Another balance system in your body is all of the sensory receptors in your skin, muscles, joints, and spine. They tell your brain what position your body is in. That’s why you can close your eyes and accurately describe what position your arms and legs are in even without looking at them, and you know if there is a pebble in your shoe because the sensory receptors in your foot are screaming at your brain to get it out! This crucial information is constantly and very quickly going to your brain as your brain processes it and makes necessary adjustments to keep you on balance.
As we get older these sensory receptors can sometimes decrease in sensitivity. People with neuropathy are especially prone to losing sensation in their legs and feet, and are more at risk of falling. Neuropathy is more common in people who have had low back troubles (like sciatica, spinal stenosis, or back surgery), who are diabetic, or struggle with vascular and circulation problems.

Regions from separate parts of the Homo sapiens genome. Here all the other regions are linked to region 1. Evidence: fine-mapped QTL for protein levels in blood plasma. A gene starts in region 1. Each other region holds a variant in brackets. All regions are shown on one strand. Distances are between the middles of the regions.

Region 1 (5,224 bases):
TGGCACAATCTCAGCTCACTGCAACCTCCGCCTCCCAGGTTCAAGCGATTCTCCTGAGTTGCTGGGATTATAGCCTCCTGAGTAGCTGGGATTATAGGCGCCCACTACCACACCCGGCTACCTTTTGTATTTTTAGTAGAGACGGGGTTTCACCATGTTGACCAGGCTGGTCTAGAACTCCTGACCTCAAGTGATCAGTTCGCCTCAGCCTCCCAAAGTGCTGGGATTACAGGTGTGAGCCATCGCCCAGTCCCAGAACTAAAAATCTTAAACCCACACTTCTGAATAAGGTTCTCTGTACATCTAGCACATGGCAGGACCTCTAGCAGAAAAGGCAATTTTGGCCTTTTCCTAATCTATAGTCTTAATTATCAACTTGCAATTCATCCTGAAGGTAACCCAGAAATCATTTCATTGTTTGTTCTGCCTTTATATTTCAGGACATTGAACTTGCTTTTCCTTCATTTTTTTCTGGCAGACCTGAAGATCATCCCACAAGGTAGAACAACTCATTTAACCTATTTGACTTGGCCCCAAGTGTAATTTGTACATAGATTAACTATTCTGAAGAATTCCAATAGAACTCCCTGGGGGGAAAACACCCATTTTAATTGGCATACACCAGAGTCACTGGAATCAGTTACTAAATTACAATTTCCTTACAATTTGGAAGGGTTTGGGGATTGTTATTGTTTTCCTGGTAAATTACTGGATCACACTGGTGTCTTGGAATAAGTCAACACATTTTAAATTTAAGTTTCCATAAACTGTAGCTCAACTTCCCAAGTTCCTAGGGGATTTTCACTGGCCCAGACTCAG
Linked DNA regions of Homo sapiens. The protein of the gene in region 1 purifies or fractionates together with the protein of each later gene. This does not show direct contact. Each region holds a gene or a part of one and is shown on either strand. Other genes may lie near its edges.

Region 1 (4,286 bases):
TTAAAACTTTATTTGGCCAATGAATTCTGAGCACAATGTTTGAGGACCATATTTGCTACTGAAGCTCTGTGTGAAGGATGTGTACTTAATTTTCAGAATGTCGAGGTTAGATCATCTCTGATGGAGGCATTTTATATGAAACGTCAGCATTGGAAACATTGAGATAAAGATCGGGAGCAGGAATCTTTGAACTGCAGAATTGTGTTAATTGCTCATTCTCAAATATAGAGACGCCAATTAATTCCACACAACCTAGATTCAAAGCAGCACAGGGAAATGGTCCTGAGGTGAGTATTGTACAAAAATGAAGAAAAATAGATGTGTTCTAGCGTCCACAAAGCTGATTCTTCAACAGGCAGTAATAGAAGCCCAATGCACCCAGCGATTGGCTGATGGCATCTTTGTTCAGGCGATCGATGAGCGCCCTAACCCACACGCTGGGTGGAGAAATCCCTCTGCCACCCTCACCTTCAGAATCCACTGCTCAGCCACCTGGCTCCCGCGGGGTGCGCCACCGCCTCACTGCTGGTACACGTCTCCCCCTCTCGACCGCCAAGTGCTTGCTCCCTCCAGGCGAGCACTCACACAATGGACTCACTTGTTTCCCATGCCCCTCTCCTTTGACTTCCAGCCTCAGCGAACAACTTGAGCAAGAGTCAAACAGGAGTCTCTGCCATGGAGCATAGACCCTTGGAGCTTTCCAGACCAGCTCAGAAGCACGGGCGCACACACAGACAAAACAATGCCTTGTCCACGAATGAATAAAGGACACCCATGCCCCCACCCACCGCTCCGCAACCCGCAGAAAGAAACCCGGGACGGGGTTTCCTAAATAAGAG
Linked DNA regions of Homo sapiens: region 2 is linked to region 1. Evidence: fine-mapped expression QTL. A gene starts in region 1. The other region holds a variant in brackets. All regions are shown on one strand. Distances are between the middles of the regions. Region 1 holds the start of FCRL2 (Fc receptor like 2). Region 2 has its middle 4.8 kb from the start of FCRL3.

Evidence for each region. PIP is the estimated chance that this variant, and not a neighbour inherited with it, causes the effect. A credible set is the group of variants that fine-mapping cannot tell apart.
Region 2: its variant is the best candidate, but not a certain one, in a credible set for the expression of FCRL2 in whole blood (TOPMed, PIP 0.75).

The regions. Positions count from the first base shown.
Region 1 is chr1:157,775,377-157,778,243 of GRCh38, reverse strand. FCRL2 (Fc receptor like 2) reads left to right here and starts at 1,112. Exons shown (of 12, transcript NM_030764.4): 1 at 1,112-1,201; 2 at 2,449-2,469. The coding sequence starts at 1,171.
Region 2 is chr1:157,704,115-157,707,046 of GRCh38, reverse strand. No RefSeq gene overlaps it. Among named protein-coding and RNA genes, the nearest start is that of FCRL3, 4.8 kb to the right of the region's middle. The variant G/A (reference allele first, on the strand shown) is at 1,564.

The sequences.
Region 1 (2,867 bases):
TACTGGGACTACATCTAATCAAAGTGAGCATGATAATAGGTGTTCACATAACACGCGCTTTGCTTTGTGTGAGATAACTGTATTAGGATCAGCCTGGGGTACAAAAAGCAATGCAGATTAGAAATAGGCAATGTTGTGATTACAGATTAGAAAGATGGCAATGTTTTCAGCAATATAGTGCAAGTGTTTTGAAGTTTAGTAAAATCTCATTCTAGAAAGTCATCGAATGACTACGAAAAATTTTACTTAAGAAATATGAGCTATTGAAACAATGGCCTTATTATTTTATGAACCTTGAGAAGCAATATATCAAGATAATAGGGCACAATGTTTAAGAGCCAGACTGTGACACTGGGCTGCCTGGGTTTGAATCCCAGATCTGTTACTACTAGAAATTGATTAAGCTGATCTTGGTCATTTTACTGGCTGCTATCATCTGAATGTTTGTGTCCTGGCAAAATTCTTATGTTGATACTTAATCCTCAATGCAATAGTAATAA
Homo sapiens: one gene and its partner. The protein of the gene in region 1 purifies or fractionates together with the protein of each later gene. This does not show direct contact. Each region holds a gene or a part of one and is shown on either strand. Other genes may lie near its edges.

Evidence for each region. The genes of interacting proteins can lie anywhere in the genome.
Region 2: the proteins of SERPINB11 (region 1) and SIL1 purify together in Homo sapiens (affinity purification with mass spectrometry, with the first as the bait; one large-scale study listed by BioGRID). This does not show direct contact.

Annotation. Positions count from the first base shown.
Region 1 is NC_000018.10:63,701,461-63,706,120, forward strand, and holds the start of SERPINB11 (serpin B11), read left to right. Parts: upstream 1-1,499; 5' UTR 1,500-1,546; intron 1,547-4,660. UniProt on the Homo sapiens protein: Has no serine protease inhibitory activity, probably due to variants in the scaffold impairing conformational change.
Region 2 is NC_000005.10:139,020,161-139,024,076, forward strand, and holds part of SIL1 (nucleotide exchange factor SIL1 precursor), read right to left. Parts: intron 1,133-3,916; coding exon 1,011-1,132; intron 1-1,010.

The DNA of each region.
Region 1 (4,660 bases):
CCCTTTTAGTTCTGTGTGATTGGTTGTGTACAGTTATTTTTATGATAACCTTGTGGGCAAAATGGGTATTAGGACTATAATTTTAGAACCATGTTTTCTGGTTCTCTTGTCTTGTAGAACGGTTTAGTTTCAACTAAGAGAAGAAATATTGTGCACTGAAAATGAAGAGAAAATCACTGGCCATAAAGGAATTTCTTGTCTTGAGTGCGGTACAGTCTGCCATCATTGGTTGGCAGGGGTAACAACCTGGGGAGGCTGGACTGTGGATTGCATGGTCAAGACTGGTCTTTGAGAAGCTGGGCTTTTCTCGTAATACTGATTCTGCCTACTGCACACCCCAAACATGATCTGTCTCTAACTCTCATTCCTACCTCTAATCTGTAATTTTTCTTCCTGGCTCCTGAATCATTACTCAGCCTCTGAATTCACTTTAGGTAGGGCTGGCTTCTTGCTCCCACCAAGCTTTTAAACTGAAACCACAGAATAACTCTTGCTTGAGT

Muscle strength also declines as we age (although even elderly folks in their 90s can make significant strength improvements with an appropriate strengthening program). It goes without saying that good muscle strength is essential for good balance, especially when climbing out of a chair or going up stairs, which is where falls often occur.
So what can be done to improve balance and to decrease the chance of falling? There are many techniques and exercises that can help. Some can be done on your own, and others should be guided by a skilled physical therapist. Over the past several years I have been working as a physical therapist, I have often heard patients claim “I don’t have good balance” as if it were something they were just born with and cannot change. This is a myth and is simply not true! Balance can improve, even in elderly folks! Balance improvements and decreased frequency of falls after a good physical therapy program are very well documented in medical research, and I have seen them occur myself many times!